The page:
The Rebecca Cohn Auditorium is a room that has played host to a myriad of singer-songwriters over the years; the sound is robust and warm, and plays to the strengths of the artist. It’s a place where I have been fortunate enough to see acts such as Hayden, Sarah McLachlan, Joel Plaskett, Blue Rodeo, Rich Aucoin, Bahamas, and City and Colour perform, and the sound of the room is exquisite. It is quite possibly the most prestigious room in town, and while arguably bigger names have played other venues within the city, very few can compete with the beauty and elegance of the Cohn. It’s for all of these reasons, and the intimacy of the space, that I feel it’s the perfect room in which Vance Joy could perform his 2 sold-out shows.
The fact that both nights sold out way back in September, when the shows were announced, is a testament to Vance Joy’s popularity. His full-length debut Dream Your Life Away has yielded a handful of remarkable singles such as the breakthrough hit single ”Riptide”, in addition to “Fire and the Flood”, “Mess is Mine”, and the most recent single “Georgia”. I’d also be remiss not to mention the fact that Vance and his band were the opening act on Taylor Swift’s recent 1989 tour.
The first of Vance’s two shows in Halifax posed a problem for the sports fans in town, as the Sunday night show was taking place during Super Bowl 50 (or Superb Owl L to some). I know of a few fans that had purchased tickets to the second show so that they wouldn’t miss the game. Now I wasn’t overly familiar with Reuben and the Dark prior to last evening; well, aside from their big singles “Rolling Stone” and “Heart in Two” of course. This alt-rock 5-piece from Calgary did a solid job of kicking the night off with their warm, haunting melodies, and were able to soar in the cavernous room that is the Cohn. Until lead singer Reuben Bullock addressed the crowd prior to their last song of the set, you wouldn’t have guessed he was dealing with a serious case of laryngitis and could barely speak.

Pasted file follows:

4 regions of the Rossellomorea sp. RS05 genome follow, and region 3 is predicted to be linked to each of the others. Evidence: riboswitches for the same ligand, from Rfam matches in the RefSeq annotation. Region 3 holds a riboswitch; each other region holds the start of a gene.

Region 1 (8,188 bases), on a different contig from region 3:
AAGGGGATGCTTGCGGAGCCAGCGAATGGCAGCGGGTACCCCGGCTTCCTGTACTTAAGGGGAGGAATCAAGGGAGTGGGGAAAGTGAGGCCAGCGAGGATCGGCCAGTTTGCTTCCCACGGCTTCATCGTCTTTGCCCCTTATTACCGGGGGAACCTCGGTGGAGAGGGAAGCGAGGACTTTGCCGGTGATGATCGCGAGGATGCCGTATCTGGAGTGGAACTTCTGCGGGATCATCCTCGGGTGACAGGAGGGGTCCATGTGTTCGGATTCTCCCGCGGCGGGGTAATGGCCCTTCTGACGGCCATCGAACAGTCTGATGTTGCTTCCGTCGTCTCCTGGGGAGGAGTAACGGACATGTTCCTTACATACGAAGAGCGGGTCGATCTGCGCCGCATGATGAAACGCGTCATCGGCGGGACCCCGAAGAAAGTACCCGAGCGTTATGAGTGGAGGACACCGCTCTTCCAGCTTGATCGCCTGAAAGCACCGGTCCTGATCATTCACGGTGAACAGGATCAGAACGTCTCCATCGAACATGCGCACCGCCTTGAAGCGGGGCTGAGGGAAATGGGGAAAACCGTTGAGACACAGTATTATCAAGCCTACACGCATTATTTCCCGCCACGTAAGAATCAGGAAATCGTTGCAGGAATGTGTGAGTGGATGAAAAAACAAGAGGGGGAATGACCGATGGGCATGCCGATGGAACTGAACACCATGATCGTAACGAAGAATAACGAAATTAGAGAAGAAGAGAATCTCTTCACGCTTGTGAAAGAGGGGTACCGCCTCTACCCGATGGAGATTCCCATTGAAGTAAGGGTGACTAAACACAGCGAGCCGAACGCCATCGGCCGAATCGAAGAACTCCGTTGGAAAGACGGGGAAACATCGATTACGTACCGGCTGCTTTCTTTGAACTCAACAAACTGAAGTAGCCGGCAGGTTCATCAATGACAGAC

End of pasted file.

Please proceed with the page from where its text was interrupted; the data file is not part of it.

It was then time for our headliner Vance Joy, who let the anticipation build as his backing band played a short interlude prior to Joy arriving on stage. It was a fairly sparse setup, as his band was arranged in a semi-circle at the back of the stage, and Joy stood center stage with little more than his guitar and the mic stand. For roughly an hour and a half, the Aussie singer-songwriter charmed the crowd with his affable nature and easy-going banter, which was interspersed with a series of shimmering pop-folk gems. All of the aforementioned singles were played, in addition to the lion’s share of the remaining tracks from Dream Your Life Away, including “From Afar” and “Red Eye”. Then Vance Joy made an interesting choice in covering Paul Simon’s “You Can Call Me Al”, which I can only assume was lost on 90% of those in attendance; but for the older demographic, it brought a smile to our faces.
After a short break, Vance returned to the stage to close the night out with a solo rendition of “My Kind of Man” and then proceeded to bring the crowd to its feet with the final song of the evening, “Fire and the Flood”. It was a solid way to wrap up a great evening of music, one which was certainly worth making a fashionably late entrance to the Superbowl Party. I’d love to be in attendance for the second show (which was pushed back to Tuesday evening due to the Blizzard which is howling outside at the moment), to see if anything is changed up, as it marks the closing night of the Canadian Tour; and on the strength of night one, as it fired on all cylinders. Should Vance Joy make his way back to Halifax, I would implore you to check him out (as I will be doing), as he is a talented singer-songwriter whose performance was certainly worthy of your time and attention.